linklings, packin’ and movin’ edition

1/3 finished packing


We’re less than two weeks from our move now, so most of our days are filled with packing, throwing out and cataloging our stuff.
It’s a weird experience.  Removing yourself from a place in which you were so deeply entrenched is a jarring experience.  I can’t say, even now, that I’m going to be sorry to leave, because I’m ready to go on many, many levels.  Yet at the same time it is a little odd to start packing up the home in which two children were born, and the first home I ever bought.  It was a new home, and Bubelah and I put a lot of sweat equity into painting every square inch of the place, hanging blinds and curtains and making a million small improvements.  But we’re still more excited about new experiences than we are about hanging onto rooms we’ve painted.

A few links:

Alternative Income is a Form of Insurance: Patrick’s family (soon to grow a little larger) is going to be better off thanks to his alternative income – worth remembering.

The Miser’s Peril: Why You Should Save for Tomorrow AND Enjoy Today: We wrestle with this question quite often: as heavy, heavy savers, at what point do you cut loose and just spend?

Financial Freedom in Five Years (and the Difference Between Rich and Wealthy): Rich vs. wealthy – there is a difference.

Fleeting Wants vs Genuine Wants: I think a lot of people struggle with their wants, and learning to distinguish between a fleeting want and a genuine want is tough – but it’s critical in order to manage your money.

How Will You Spend the Money From Your Parents’ Estates When They’re Gone?: Nobody likes to think about this, and the simple fact is that for many of us we won’t have much to consider, health care costs being what they are. My grandparents on my mother’s side saved a huge amount and watched it all evaporate thanks to health care costs at the end of my grandfather’s life. It’s OK – it was their money to spend on themselves – but just because your parents have some money now doesn’t mean you can look forward to inheriting a dime, frankly.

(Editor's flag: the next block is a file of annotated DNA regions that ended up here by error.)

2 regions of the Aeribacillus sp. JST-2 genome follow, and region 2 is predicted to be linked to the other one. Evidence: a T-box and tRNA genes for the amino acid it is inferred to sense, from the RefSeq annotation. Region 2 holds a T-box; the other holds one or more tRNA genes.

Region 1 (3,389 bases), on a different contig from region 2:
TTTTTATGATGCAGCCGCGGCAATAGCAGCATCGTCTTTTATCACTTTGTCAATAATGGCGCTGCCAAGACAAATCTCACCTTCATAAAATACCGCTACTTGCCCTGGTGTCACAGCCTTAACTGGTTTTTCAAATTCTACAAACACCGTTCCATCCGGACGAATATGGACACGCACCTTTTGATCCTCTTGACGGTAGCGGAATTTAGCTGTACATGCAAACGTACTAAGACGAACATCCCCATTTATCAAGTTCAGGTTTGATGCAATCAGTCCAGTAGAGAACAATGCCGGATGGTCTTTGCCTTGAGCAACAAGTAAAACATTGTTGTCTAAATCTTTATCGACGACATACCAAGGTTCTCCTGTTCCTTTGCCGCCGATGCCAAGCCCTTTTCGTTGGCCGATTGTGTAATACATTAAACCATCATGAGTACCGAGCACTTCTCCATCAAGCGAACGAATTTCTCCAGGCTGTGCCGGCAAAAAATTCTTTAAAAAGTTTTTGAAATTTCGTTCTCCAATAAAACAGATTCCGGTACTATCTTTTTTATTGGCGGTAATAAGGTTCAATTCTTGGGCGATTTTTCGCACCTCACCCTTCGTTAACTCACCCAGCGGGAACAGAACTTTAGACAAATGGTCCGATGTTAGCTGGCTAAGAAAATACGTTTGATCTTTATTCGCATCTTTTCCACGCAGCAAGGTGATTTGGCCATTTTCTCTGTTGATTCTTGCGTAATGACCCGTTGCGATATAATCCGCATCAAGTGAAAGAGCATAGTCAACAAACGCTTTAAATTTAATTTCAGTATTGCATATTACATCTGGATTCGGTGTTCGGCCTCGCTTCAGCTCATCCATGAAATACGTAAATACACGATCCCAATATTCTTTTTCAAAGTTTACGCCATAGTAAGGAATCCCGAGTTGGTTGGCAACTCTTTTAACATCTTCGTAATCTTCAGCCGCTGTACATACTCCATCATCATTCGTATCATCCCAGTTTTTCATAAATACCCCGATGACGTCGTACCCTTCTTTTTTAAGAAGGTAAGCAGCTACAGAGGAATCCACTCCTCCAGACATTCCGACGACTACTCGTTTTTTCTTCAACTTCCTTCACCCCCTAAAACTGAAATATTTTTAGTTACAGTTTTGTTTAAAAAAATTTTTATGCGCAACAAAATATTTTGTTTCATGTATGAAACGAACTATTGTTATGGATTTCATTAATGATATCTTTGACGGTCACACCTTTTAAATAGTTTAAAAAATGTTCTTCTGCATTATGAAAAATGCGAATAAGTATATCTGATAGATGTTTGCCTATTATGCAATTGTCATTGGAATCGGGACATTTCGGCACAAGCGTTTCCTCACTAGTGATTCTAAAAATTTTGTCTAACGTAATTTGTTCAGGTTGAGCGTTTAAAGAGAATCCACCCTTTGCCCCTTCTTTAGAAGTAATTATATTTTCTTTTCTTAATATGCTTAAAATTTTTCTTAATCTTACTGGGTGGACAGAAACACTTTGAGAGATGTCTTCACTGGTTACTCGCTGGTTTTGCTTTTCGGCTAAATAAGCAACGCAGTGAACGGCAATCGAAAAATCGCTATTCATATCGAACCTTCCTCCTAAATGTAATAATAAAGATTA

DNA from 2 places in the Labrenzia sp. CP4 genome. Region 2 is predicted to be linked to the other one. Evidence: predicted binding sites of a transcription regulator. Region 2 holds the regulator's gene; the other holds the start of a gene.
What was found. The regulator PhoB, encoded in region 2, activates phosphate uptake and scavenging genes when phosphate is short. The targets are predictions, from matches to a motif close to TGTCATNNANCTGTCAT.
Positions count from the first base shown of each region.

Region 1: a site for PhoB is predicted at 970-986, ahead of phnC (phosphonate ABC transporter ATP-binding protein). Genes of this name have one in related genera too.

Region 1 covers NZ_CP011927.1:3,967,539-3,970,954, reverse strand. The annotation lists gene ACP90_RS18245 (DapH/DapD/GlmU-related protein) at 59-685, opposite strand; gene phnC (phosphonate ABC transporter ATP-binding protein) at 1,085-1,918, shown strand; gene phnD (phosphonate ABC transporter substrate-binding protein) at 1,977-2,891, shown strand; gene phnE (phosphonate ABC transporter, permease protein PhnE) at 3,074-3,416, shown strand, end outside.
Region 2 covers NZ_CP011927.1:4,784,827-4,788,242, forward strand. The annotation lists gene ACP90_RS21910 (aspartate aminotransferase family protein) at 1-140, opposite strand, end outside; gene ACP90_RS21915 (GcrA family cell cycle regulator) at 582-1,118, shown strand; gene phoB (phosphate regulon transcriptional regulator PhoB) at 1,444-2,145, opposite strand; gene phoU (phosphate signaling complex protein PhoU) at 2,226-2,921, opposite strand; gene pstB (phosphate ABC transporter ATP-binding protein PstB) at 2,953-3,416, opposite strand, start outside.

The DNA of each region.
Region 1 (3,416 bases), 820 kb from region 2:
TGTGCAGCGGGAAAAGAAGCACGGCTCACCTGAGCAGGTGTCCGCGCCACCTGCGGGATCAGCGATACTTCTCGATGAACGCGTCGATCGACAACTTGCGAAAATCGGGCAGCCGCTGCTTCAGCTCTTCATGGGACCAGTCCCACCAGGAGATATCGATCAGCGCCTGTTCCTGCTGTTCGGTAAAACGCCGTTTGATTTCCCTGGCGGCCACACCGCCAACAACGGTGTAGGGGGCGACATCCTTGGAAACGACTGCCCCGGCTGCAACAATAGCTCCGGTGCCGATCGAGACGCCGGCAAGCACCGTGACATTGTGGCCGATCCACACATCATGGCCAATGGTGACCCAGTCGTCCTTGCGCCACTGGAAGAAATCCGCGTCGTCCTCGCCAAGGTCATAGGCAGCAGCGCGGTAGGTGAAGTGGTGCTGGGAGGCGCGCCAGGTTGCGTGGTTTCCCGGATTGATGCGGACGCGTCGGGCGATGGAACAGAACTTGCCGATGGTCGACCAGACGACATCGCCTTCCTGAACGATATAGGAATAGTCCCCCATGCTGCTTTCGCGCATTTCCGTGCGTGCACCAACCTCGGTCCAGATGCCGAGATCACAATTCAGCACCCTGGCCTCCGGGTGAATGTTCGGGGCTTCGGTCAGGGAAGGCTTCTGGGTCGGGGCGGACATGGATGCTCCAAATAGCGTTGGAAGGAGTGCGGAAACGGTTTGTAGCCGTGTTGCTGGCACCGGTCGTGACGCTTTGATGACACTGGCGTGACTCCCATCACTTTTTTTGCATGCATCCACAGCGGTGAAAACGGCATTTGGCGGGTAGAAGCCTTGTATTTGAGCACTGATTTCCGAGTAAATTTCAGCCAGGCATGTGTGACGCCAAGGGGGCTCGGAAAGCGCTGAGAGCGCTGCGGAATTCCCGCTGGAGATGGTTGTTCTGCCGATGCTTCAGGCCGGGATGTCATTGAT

Going Off The Grid Once A Week: This is a cool idea but I’m not there yet. I like the idea of backing off one day a week, but I like lights for reading and cooking in the kitchen, etc. Turning off the TV? OK. Turning off the lights in the bathroom? Not there yet.

Consider the Impact On Your Finances When Taking a Paid Leave of Absence, FMLA, or Disability From Work: Paid leaves of absence are a luxury. I didn’t get one. The state of New Jersey guaranteed me unpaid leave, but my company didn’t offer 1 day of paid leave when either of my children were born. And you know what? It’s fine. Staying home was worth the loss of income.

A few more links worth checking out:

photo credit: buniqa

6 comments

  • MoneyEnergy

    Thanks for sharing my article. The point about health care costs is a good one, and I was factoring out all those sorts of considerations when I wrote the piece. Not only does health care cost a lot but the very end of life itself is costly, with funeral and other expenses. Unfortunately financial planning ultimately has to consider these things, too. My own parents have made all their own plans and have taken care of it – and they still have decades to go!

  • You guys are doing great with the packing. We were still packing the day of the move! I hope the move goes smoothly.

    Thanks for including my article.

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  • I can tell you guysn are really on top of your packing expenditure..I'll suggest you start with the heavier items first and chuck in the lighter and smaller ones.. Great article guys..

  • I can tell you guysn are really on top of your packing expenditure..I'll suggest you start with the heavier items first and chuck in the lighter and smaller ones.. Great article guys..